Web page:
Yellowstone grizzly bears: New cause célèbre for effects of global warming?
For the first time, a US appellate court has ruled that the federal government must continue to protect an animal – in this case, Yellowstone grizzly bears – in part because of consequences of global warming.
Yellowstone National Park, Wyo.
Even more than their high-profile polar cousins, Yellowstone grizzly bears could become the newest cause célèbre for how global warming is threatening ecosystems worldwide.Skip to next paragraph
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On Nov. 22, a US appellate court ruled for the first time that the federal government must continue to protect an animal – in this case, Yellowstone grizzlies – in part because of the emerging effects of rising temperatures.
For environmentalists arguing that urgent congressional action to combat global warming is needed, the ruling is seen as a benchmark that establishes a legal foothold. It could lower the bar on when the government should take action to try to preserve species threatened by climate changes.
IN PICTURES: Climate change and animals
Moreover, the ruling opens the door to charges that federal programs designed to conserve species one at a time – such as the Endangered Species Act (ESA) – could be overwhelmed by a mega-event like climate change, which could affect whole suites of flora and fauna.
"It raises the question of what happens when one species gets in trouble, and its decline pulls the rug out from another species," says attorney Doug Honnold, who helped conservation groups halt the removal of grizzlies from federal protection.
Decline of a key food source
In its ruling, the US Ninth Circuit Court of Appeals said the country's famous Yellowstone bruin population should remain classified as "threatened" under the ESA. The reason: One of its primary food sources is being wiped out, with help from global warming, many scientists say.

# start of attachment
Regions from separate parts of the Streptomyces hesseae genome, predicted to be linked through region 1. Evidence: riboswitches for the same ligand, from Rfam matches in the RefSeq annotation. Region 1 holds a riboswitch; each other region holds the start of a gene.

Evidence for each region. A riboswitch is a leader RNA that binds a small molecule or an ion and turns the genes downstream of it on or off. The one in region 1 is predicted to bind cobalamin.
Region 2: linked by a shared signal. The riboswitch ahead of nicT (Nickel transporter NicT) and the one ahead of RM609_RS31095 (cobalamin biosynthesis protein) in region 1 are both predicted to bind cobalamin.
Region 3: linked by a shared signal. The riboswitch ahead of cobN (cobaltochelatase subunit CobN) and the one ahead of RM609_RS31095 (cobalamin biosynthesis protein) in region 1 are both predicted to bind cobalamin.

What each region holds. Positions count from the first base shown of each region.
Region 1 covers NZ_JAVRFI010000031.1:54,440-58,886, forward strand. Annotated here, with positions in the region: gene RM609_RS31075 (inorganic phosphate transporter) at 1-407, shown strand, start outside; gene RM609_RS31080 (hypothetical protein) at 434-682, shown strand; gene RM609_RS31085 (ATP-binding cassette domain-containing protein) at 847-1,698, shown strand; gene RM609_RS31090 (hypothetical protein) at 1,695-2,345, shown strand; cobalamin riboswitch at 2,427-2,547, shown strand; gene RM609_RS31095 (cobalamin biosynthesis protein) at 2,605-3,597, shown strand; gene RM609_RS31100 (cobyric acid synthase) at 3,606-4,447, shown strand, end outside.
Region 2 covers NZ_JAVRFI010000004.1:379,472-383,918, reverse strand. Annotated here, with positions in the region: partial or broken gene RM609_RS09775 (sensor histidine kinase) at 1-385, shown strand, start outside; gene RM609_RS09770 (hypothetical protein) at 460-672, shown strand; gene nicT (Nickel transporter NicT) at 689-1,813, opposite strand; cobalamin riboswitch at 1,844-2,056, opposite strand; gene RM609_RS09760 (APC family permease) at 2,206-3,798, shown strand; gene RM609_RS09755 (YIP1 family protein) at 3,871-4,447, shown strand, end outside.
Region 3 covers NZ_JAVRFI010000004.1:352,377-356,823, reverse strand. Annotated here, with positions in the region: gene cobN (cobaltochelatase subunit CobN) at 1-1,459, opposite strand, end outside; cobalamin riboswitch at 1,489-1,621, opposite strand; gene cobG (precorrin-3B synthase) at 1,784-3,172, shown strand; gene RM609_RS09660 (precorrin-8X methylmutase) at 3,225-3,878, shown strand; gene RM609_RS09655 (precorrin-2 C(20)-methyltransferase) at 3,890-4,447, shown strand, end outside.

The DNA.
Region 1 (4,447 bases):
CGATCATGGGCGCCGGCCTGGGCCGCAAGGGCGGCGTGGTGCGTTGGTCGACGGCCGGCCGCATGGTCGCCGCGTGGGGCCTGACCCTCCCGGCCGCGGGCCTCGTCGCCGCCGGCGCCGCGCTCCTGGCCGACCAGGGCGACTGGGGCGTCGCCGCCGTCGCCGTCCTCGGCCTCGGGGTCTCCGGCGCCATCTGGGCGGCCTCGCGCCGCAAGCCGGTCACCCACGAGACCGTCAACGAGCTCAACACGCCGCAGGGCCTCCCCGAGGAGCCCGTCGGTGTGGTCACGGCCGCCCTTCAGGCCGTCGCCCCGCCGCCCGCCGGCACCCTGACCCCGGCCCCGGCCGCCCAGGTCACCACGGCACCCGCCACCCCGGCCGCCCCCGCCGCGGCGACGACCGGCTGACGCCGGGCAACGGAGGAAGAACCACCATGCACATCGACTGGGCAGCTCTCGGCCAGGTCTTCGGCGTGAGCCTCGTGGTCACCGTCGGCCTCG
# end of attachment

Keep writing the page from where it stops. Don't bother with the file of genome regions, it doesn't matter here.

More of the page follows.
Grizzlies gorge on highly nutritious seeds in the cones of whitebark pines. Studies show the nutlike edibles are important in producing healthier, fatter bears and larger numbers of cubs. In addition, because whitebark grow on remote mountain ridgelines, their location draws foraging bears away from places where people live.
However, within the past decade, an outbreak of mountain pine beetles and a disease called blister rust have decimated the whitebark pine forest. Aerial surveys indicate that more than 80 percent of whitebark trees are now dead or dying.
Experts blame warmer temperatures with hastening the spread of beetles that otherwise would be beaten back by cold winters. They say the die-off is unprecedented, prompting an effort to have whitebark itself put on the federal protected list.
The Ninth Circuit's order stays in effect at least until the US Fish and Wildlife Service can figure out a way to deal with the whitebark pine forest's dramatic disappearance.
Indirectly, it also raises questions about similarly threatened species. For example, a tiny alpine rodent, the heat-intolerant pika, is disappearing from mountainous areas in the West. Biologists also worry about impacts of reduced snowpack trends on wolverine, white-tailed ptarmigan, and yellow-bellied marmot.